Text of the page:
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Southern Bacterial Wilt of Geraniums
This article was published originally on 3/7/2003
Southern bacterial wilt of geraniums is caused by Ralstonia solanacearum. Ralstonia can be spread through soil, water, and propagation. However, it doesn't move through the air. Southern bacterial wilt symptoms are almost identical to those of bacterial blight, caused by Xanthomonas campestris pv. pelargonii, which is fairly common in the United States.
Ralstonia solanacearum occurs in the United States, but there's a strain of the bacterium called race 3 biovar 2 that was recently introduced, unintentionally, from a greenhouse in Kenya. Race 3 biovar 2 can cause serious disease problems on potatoes and other food crops.
The list of host plants for Ralstonia solanacearum race 3 biovar 2 is below.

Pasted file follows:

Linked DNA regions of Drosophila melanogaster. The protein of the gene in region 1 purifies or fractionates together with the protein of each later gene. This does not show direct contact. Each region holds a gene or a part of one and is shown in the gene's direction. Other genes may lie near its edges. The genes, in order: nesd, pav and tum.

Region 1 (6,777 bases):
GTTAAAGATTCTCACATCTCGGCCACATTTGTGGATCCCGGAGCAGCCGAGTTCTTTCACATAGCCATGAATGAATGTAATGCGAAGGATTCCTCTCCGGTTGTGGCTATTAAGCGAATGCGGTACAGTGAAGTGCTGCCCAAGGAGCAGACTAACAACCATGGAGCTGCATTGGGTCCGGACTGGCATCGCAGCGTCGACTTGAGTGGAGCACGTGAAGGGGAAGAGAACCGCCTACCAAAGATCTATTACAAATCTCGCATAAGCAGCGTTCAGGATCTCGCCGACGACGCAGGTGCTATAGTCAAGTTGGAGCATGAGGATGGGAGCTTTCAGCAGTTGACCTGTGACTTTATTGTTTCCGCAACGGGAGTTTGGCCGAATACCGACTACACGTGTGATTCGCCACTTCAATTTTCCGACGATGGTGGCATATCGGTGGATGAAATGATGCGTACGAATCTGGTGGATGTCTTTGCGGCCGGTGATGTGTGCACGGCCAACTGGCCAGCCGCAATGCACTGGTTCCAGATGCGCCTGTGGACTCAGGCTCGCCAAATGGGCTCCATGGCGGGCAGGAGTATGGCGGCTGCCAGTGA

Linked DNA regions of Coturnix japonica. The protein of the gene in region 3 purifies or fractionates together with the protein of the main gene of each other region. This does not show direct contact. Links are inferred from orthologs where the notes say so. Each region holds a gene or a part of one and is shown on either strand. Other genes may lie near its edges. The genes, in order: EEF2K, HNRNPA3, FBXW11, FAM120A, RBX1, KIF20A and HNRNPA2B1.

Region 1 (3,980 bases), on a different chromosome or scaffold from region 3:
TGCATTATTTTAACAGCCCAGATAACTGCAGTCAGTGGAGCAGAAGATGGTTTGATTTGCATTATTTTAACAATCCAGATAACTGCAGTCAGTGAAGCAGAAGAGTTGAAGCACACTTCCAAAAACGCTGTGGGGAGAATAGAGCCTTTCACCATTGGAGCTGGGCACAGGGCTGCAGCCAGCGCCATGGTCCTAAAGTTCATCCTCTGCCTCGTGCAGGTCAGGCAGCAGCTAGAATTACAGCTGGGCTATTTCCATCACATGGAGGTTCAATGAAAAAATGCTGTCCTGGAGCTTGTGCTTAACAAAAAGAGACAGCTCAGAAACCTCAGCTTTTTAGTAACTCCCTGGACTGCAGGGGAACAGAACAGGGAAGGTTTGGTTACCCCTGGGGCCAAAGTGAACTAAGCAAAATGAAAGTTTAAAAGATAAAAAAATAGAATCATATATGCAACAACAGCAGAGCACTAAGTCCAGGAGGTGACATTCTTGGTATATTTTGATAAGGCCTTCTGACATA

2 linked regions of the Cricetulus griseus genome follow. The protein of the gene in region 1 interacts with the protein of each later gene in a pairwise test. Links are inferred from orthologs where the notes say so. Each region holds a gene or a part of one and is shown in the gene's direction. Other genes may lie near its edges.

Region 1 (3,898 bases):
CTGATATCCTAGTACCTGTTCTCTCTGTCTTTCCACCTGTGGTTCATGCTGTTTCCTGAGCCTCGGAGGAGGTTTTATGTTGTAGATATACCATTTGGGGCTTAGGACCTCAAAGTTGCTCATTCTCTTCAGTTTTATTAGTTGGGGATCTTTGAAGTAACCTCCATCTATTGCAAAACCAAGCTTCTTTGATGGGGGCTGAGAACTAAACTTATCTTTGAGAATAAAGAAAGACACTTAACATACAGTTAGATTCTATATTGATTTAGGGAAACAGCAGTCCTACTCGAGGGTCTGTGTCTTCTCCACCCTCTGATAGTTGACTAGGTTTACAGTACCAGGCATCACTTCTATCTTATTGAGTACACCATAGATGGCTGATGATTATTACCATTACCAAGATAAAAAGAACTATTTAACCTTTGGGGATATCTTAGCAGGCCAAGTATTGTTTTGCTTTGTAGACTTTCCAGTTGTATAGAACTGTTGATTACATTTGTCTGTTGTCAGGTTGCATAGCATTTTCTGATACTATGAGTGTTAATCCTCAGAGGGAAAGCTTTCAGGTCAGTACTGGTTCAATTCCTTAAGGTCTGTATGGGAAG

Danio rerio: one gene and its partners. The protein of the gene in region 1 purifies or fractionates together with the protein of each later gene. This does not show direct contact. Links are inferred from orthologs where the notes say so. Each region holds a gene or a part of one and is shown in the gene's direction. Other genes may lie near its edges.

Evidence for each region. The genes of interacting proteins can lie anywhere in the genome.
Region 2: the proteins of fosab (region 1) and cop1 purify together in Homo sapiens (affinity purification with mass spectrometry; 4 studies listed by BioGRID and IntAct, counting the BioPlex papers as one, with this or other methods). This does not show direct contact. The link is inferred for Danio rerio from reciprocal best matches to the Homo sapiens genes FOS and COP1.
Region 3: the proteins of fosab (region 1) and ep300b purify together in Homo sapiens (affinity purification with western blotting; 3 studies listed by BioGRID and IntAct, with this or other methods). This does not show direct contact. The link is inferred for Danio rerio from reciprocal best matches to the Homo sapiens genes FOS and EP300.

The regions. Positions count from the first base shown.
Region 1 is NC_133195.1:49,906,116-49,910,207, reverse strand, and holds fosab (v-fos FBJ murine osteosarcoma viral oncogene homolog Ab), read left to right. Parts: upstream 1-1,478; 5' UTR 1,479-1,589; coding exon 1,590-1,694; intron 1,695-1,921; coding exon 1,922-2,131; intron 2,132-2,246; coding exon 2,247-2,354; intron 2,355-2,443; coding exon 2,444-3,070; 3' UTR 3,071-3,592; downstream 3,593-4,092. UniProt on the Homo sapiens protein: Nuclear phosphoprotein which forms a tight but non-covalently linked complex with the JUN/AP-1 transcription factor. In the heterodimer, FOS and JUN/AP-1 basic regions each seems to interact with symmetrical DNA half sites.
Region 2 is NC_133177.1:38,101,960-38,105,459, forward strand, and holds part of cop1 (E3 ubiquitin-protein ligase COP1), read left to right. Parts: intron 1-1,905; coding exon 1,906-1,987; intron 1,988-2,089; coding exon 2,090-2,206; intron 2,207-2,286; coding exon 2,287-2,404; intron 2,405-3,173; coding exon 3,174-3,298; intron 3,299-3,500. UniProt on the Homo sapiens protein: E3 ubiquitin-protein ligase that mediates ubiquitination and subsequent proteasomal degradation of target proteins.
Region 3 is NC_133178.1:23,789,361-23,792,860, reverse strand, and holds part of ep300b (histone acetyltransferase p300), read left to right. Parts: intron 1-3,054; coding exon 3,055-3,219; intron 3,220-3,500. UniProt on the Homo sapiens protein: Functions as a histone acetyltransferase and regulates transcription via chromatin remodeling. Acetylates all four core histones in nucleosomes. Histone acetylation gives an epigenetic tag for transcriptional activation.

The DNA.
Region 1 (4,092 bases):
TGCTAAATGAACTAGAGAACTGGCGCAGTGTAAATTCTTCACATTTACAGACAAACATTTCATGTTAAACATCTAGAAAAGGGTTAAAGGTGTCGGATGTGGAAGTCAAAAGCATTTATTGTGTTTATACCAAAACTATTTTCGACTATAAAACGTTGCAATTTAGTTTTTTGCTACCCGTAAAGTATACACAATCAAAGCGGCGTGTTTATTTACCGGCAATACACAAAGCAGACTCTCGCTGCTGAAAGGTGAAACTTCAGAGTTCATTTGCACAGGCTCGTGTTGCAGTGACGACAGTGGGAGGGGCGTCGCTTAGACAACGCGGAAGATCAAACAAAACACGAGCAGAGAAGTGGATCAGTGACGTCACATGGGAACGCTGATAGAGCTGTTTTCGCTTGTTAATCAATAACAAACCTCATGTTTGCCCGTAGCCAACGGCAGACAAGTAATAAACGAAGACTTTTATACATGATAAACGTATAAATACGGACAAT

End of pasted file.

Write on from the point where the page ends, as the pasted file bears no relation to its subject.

U.S. Department of Agriculture's (USDA) Animal and Plant Health Inspection Service (APHIS) is using a trail of paperwork to locate, evaluate, and destroy, if necessary, all infected plant material. State and Federal inspectors have visited all Iowa greenhouses that received shipments of geraniums from the Kenya facility. Suspect plants were collected and the Iowa State University Plant Disease Clinic has been conducting tests determine whether the plants are infected with Ralstonia. Once the bacterium is found, the plant is shipped to USDA, APHIS at Beltsville, Maryland, for genetic testing to determine whether the bacterium is race 3 biovar 2.
Please see the links below for more information.
Year of Publication:
IC-489(4) -- March 7, 2003